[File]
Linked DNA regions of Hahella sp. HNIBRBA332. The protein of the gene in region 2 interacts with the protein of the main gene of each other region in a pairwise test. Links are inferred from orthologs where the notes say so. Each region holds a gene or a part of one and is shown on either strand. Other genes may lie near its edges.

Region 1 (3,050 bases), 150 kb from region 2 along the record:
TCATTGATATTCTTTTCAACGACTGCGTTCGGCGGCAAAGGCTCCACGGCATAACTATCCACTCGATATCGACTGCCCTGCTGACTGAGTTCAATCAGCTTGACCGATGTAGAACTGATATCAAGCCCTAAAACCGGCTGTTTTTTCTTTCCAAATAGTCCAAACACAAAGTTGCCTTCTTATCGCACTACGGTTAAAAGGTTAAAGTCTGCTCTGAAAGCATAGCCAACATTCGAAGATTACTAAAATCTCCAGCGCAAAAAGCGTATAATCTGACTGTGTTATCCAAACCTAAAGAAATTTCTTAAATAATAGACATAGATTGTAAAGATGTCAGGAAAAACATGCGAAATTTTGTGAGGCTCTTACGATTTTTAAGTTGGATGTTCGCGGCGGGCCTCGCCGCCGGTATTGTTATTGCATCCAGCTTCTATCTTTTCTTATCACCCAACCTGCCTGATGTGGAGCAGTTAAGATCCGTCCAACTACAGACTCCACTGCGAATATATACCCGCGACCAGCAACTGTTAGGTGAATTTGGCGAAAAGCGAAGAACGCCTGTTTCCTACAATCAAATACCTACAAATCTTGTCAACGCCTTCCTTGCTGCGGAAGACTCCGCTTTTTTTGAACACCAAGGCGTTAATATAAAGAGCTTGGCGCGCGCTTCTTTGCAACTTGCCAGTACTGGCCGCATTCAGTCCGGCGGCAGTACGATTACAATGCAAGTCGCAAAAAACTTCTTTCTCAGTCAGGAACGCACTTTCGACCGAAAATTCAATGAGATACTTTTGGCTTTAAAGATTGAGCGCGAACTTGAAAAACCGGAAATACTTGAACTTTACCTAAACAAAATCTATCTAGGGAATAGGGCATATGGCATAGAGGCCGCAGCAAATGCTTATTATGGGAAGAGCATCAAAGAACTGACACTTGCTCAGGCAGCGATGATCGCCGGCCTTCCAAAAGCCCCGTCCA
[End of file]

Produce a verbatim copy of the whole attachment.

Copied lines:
Linked DNA regions of Hahella sp. HNIBRBA332. The protein of the gene in region 2 interacts with the protein of the main gene of each other region in a pairwise test. Links are inferred from orthologs where the notes say so. Each region holds a gene or a part of one and is shown on either strand. Other genes may lie near its edges.

Region 1 (3,050 bases), 150 kb from region 2 along the record:
TCATTGATATTCTTTTCAACGACTGCGTTCGGCGGCAAAGGCTCCACGGCATAACTATCCACTCGATATCGACTGCCCTGCTGACTGAGTTCAATCAGCTTGACCGATGTAGAACTGATATCAAGCCCTAAAACCGGCTGTTTTTTCTTTCCAAATAGTCCAAACACAAAGTTGCCTTCTTATCGCACTACGGTTAAAAGGTTAAAGTCTGCTCTGAAAGCATAGCCAACATTCGAAGATTACTAAAATCTCCAGCGCAAAAAGCGTATAATCTGACTGTGTTATCCAAACCTAAAGAAATTTCTTAAATAATAGACATAGATTGTAAAGATGTCAGGAAAAACATGCGAAATTTTGTGAGGCTCTTACGATTTTTAAGTTGGATGTTCGCGGCGGGCCTCGCCGCCGGTATTGTTATTGCATCCAGCTTCTATCTTTTCTTATCACCCAACCTGCCTGATGTGGAGCAGTTAAGATCCGTCCAACTACAGACTCCACTGCGAATATATACCCGCGACCAGCAACTGTTAGGTGAATTTGGCGAAAAGCGAAGAACGCCTGTTTCCTACAATCAAATACCTACAAATCTTGTCAACGCCTTCCTTGCTGCGGAAGACTCCGCTTTTTTTGAACACCAAGGCGTTAATATAAAGAGCTTGGCGCGCGCTTCTTTGCAACTTGCCAGTACTGGCCGCATTCAGTCCGGCGGCAGTACGATTACAATGCAAGTCGCAAAAAACTTCTTTCTCAGTCAGGAACGCACTTTCGACCGAAAATTCAATGAGATACTTTTGGCTTTAAAGATTGAGCGCGAACTTGAAAAACCGGAAATACTTGAACTTTACCTAAACAAAATCTATCTAGGGAATAGGGCATATGGCATAGAGGCCGCAGCAAATGCTTATTATGGGAAGAGCATCAAAGAACTGACACTTGCTCAGGCAGCGATGATCGCCGGCCTTCCAAAAGCCCCGTCCA